Madison Avenue

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Madison Avenue, looking north from 40th Street, in Midtown Manhattan.

Madison Avenue is a north-south avenue in the borough of Manhattan in New York City (U.S.) which carries northbound one-way traffic. It runs from Madison Square (at 23rd Street) to the Madison Avenue Bridge, at 138th Street. In doing so, it passes through Midtown Manhattan, the Upper East Side (including Carnegie Hill), Spanish Harlem, and Harlem. It is named after Madison Square, which is itself named after James Madison, the fourth President of the United States. Since the 1920s, the street's name has been synonymous with the American advertising industry.

Madison Avenue was not part of the original New York City street grid established in the Commissioners' Plan of 1811, and was carved between Park Avenue (formerly Fourth) and Fifth Avenue in 1836, due to the effort of lawyer and real estate developer Samuel B. Ruggles. Ruggles was a graduate of Yale University who had previously purchased and developed New York's Gramercy Park in 1831, who was in part responsible for the development of Union Square and who also named Lexington Avenue.

Flow of traffic[change | edit source]

Madison Avenue carries one-way traffic uptown (northbound) from 23rd Street to 135th Street, with the change from two-way traffic having taken place on January 14, 1966, at which time Fifth Avenue was changed to one way downtown (southbound).[1]

Advertising industry[change | edit source]

The term "Madison Avenue" is often used to mean "advertising". Madison Avenue became identified with the advertising industry after the quick growth along the avenue during the 1920s.

According to The Emergence of Advertising in America, by the year 1861 there were twenty advertising agencies in New York City. In 1911, the New York City Association of Advertising Agencies was founded, as years ahead of the establishment of the American Association of Advertising Agencies.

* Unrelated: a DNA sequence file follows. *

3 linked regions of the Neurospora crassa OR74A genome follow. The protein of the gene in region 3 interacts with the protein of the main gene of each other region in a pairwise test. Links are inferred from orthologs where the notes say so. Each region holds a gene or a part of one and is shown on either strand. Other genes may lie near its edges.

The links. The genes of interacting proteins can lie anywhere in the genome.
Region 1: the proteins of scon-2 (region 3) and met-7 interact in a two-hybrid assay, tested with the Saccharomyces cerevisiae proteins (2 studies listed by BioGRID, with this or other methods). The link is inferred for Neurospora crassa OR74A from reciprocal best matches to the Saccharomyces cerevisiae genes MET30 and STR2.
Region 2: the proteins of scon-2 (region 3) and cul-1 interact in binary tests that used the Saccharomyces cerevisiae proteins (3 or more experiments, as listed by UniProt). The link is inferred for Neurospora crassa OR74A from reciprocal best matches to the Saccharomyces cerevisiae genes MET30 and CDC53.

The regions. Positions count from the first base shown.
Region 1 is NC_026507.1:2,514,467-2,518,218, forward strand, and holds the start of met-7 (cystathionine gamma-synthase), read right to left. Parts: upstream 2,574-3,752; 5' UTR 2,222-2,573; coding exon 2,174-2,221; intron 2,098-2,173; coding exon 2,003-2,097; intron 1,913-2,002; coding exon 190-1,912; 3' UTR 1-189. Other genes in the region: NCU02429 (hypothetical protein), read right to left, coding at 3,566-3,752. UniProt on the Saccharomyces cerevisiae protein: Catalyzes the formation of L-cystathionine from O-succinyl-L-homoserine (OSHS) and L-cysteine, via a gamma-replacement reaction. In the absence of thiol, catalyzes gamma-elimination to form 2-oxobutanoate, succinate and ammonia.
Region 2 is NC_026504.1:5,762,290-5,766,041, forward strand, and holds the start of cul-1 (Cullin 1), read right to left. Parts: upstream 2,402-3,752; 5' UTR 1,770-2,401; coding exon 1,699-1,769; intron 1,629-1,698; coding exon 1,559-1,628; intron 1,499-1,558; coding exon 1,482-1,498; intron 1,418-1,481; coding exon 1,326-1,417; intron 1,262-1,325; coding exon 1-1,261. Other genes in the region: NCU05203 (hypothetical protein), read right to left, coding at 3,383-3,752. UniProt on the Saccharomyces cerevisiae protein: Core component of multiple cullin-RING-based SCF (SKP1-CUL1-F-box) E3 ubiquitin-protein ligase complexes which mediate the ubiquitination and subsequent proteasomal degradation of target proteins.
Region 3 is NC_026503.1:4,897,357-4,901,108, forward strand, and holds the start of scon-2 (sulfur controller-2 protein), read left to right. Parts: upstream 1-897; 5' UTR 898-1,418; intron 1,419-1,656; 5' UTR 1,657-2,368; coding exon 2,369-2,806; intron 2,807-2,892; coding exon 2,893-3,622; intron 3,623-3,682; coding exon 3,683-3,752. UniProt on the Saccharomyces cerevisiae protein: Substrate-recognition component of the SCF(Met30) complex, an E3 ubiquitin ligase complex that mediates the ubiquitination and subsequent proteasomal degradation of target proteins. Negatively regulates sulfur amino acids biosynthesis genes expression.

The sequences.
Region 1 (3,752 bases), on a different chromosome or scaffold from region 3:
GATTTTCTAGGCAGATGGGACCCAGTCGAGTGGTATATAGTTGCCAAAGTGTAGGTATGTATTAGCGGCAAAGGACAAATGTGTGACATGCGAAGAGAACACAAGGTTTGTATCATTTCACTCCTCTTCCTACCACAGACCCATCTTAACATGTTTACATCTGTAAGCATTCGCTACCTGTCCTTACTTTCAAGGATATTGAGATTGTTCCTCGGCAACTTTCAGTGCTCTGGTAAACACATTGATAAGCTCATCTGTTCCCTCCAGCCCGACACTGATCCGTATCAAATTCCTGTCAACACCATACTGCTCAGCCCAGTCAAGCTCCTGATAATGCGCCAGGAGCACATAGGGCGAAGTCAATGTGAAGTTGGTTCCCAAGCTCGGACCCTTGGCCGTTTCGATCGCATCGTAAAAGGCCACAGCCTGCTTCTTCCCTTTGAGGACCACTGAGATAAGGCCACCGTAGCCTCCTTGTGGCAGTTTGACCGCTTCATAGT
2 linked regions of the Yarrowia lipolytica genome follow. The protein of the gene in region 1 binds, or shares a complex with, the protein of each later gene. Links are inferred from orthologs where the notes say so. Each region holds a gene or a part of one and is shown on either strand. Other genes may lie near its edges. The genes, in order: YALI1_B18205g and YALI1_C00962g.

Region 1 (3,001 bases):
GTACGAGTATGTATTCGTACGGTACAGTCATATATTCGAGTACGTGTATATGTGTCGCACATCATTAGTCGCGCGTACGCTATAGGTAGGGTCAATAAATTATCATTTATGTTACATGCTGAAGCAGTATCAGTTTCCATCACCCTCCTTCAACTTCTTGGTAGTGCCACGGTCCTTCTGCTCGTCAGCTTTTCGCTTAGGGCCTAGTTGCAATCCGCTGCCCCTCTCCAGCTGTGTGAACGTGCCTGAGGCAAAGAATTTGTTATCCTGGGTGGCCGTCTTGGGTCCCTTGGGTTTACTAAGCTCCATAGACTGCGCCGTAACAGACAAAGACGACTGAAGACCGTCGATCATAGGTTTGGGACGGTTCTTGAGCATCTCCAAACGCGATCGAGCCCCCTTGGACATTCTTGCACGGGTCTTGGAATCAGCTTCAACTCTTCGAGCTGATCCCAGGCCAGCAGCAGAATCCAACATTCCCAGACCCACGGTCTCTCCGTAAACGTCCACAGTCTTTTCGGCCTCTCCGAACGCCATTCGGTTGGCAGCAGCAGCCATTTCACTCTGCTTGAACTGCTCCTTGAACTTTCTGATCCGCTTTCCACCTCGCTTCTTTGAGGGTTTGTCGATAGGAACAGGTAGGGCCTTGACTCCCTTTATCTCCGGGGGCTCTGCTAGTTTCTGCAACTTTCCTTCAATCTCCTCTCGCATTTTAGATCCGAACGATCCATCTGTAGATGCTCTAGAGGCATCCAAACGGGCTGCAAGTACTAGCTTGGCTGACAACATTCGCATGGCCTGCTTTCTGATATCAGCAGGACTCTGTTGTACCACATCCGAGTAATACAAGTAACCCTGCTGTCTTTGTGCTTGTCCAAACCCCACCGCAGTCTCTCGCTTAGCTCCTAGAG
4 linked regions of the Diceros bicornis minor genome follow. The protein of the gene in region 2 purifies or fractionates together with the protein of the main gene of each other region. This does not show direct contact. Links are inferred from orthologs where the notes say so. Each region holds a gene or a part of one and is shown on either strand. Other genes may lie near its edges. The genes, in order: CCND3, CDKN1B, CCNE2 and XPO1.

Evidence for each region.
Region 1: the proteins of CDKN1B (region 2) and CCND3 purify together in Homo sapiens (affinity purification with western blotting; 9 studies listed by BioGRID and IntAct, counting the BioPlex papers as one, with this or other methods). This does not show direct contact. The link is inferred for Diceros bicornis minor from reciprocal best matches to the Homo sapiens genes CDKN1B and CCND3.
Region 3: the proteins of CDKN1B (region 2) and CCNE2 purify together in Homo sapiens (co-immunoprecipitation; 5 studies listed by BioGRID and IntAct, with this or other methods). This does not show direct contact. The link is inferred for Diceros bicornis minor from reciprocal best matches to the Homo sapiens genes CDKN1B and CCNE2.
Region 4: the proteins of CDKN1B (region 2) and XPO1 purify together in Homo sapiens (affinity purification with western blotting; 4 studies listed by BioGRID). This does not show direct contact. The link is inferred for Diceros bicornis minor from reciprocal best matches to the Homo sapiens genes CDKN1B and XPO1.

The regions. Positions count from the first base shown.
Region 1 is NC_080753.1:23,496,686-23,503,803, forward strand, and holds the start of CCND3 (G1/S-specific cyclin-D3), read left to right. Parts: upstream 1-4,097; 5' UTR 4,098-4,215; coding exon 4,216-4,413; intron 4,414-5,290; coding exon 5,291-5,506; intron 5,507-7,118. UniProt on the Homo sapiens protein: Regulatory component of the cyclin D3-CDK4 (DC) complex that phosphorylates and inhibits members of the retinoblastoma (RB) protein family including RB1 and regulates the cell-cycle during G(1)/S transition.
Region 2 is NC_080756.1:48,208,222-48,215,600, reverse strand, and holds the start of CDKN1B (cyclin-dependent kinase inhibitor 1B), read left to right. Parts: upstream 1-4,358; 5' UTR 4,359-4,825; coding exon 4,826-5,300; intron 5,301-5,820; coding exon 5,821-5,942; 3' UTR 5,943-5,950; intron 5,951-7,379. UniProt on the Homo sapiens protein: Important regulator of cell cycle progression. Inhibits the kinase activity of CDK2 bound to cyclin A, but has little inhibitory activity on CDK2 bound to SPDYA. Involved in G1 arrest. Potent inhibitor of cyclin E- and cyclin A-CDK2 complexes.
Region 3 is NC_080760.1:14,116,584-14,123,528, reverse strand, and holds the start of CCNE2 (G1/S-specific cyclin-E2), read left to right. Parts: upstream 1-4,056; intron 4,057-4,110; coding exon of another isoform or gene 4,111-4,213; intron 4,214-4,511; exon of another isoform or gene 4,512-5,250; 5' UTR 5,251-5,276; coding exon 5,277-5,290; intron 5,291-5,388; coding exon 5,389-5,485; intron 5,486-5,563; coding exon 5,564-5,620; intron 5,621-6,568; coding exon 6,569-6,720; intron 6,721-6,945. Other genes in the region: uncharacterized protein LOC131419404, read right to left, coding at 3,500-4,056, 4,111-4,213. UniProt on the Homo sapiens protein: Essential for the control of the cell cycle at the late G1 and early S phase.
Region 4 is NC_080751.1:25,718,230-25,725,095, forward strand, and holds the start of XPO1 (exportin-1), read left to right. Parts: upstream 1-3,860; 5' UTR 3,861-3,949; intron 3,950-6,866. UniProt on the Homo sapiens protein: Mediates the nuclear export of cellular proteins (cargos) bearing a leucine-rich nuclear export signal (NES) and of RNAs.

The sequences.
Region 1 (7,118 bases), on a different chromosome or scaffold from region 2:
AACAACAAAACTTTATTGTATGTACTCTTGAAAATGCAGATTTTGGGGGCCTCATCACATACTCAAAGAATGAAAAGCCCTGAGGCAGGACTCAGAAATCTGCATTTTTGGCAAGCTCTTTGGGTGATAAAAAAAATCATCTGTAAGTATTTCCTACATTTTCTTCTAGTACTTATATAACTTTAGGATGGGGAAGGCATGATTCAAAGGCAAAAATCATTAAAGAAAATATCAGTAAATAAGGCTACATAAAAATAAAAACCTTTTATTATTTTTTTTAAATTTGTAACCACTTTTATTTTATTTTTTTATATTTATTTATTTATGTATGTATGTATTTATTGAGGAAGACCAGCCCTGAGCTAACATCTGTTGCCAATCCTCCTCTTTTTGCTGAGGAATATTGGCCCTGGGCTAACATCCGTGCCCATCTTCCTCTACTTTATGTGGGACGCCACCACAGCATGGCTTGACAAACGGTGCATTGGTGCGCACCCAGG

Among various depictions in popular culture, the portion of the advertising industry which centers on Madison Avenue serves as a backdrop for the AMC television drama Mad Men, which focuses on industry activities during the 1960s.

In recent decades, many agencies have left Madison Avenue, with some moving further downtown and others moving west.[2] Today, only a few agencies are still located in the old business cluster on Madison Avenue, including Young & Rubicam, StrawberryFrog, TBWA Worldwide and Doyle Dane Bernbach. However, the term is still used to describe the agency business as a whole and the large, New York–based agencies in particular.

Bus lane[change | edit source]

Madison Avenue has a partial lane of the avenue which is limited to turns made by city buses or taxicabs, at some hours of the day. Based on Section 4-12(m) of the New York City Traffic Rules,[3] driving a vehicle[4], other than a bus, is prohibited in the bus lane on Madison Avenue to turn right during the restricted hours specified by sign between 42nd Street and 59th Street. All vehicles are allowed at 60th Street, but a taxicab carrying a passenger may use the bus lane to turn right at 46th Street.

References[change | edit source]

  1. Kihss, Peter. "5th and Madison Avenues Become One-Way Friday; Change to Come 7 Weeks Ahead of Schedule to Ease Strike Traffic 5th and Madison to Be Made One-Way Friday", The New York Times, January 12, 1966. Accessed December 6, 2007. "The long-argued conversion of Fifth and Madison Avenues to one-way streets will start at 6 A.M. Friday seven weeks ahead of schedule to ease congestion caused by the transit strike."
  2. Rothenberg, Randall (1989-02-02). "Madison Ave. Quits Madison Ave.". The New York Times. http://query.nytimes.com/gst/fullpage.html?res=950DEFDA1E38F931A35751C0A96F948260&sec=&spon=&pagewanted=1. Retrieved 2008-02-06.
  3. New York City Traffic Rules, New York City Department of Transportation.
  4. A vehicle defined in Section 4-01(m) of the New York City Traffic Rules does not include a human-powered device such as a bicycle.